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Traditional Construction Project Management: The Designer-Constructor Sequence (#5 in the Hut Project Management for Construction)
By Chris Hendrickson

For ordinary projects of moderate size and complexity, the owner often employs a designer (an architectural/engineering firm) which prepares the detailed plans and specifications for the constructor (a general contractor). The designer also acts on behalf of the owner to oversee the project implementation during construction. The general contractor is responsible for the construction itself even though the work may actually be undertaken by a number of specialty subcontractors.

The owner usually negotiates the fee for service with the architectural/engineering (A/E) firm. In addition to the responsibilities of designing the facility, the A/E firm also exercises to some degree supervision of the construction as stipulated by the owner. Traditionally, the A/E firm regards itself as design professionals representing the owner who should not communicate with potential contractors to avoid collusion or conflict of interest. Field inspectors working for an A/E firm usually follow through the implementation of a project after the design is completed and seldom have extensive input in the design itself. Because of the litigation climate in the last two decades, most A/E firms only provide observers rather than inspectors in the field. Even the shop drawings of fabrication or construction schemes submitted by the contractors for approval are reviewed with a disclaimer of responsibility by the A/E firms.

The owner may select a general constructor either through competitive bidding or through negotiation. Public agencies are required to use the competitive bidding mode, while private organizations may choose either mode of operation. In using competitive bidding, the owner is forced to use the designer-constructor sequence since detailed plans and specifications must be ready before inviting bidders to submit their bids. If the owner chooses to use a negotiated contract, it is free to use phased construction if it so desires.

The general contractor may choose to perform all or part of the construction work, or act only as a manager by subcontracting all the construction to subcontractors. The general contractor may also select the subcontractors through competitive bidding or negotiated contracts. The general contractor may ask a number of subcontractors to quote prices for the subcontracts before submitting its bid to the owner. However, the subcontractors often cannot force the winning general contractor to use them on the project. This situation may lead to practices known as bid shopping and bid peddling. Bid shopping refers to the situation when the general contractor approaches subcontractors other than those whose quoted prices were used in the winning contract in order to seek lower priced subcontracts. Bid peddling refers to the actions of subcontractors who offer lower priced subcontracts to the winning general subcontractors in order to dislodge the subcontractors who originally quoted prices to the general contractor prior to its bid submittal. In both cases, the quality of construction may be sacrificed, and some state statutes forbid these practices for public projects.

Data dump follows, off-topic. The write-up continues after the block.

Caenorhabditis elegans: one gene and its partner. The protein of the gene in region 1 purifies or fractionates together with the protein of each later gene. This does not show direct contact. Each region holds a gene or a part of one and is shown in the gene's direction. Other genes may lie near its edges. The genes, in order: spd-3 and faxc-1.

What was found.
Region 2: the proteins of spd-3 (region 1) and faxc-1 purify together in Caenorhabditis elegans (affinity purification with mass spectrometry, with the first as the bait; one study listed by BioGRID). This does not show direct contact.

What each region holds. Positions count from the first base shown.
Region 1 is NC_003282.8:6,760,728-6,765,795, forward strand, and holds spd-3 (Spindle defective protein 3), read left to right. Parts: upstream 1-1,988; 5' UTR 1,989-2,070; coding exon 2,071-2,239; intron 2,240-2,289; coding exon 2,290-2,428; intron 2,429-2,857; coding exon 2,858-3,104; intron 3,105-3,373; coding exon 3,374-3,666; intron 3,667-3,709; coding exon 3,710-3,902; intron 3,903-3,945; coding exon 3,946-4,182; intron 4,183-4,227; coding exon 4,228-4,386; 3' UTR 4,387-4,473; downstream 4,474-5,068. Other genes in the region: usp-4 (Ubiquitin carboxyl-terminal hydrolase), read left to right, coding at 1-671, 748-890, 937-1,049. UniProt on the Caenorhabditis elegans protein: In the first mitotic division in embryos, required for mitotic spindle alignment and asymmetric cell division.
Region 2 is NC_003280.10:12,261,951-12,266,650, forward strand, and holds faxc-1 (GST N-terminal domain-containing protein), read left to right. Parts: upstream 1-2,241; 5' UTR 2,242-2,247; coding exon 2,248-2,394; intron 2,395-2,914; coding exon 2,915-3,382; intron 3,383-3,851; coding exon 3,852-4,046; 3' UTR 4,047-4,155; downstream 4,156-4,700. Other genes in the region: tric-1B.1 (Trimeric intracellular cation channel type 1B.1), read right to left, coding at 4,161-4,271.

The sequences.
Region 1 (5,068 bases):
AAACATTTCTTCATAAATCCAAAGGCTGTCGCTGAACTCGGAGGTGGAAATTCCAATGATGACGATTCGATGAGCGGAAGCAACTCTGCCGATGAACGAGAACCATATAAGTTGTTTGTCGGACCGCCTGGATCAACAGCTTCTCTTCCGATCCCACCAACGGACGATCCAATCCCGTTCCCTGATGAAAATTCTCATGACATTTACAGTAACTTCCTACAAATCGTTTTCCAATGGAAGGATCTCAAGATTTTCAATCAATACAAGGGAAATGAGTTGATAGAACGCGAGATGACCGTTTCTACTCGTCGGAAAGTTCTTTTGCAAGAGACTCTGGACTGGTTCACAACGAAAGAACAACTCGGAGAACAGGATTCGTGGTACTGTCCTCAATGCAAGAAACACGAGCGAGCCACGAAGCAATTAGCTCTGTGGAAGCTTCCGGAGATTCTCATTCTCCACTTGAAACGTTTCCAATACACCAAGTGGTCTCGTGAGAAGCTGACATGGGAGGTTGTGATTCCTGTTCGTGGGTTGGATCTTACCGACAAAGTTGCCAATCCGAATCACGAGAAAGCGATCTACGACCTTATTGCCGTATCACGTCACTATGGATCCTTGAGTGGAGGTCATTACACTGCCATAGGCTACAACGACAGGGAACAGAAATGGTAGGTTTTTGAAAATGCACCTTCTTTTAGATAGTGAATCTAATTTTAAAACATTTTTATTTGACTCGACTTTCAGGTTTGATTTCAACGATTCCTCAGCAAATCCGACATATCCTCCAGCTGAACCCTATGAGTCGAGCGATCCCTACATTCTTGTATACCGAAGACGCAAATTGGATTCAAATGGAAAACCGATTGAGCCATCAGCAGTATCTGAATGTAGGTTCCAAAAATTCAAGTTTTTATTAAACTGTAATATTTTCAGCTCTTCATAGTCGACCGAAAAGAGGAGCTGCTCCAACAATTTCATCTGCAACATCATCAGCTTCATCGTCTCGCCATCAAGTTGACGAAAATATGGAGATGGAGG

Although the designer-constructor sequence is still widely used because of the public perception of fairness in competitive bidding, many private owners recognize the disadvantages of using this approach when the project is large and complex and when market pressures require a shorter project duration than that which can be accomplished by using this traditional method.

Next in the Hut Project Management for Construction:

Professional Construction Management

Previously in the Hut Project Management for Construction:

Project Participants Organization in Construction Management

Chris Hendrickson is the Duquesne Light Company Professor of Engineering and Co-Director of the Green Design Institute at Carnegie Mellon University. His research, teaching and consulting are in the general area of engineering planning and management, including design for the environment, project management, transportation systems, finance and computer applications. Prof. Hendrickson is a Distinguished Member of the American Society of Civil Engineering, an Emeritus Member of the Transportation Research Board and a Fellow of the American Association for the Advancement of Science. Hendrickson is also the recipient of many professional awards.

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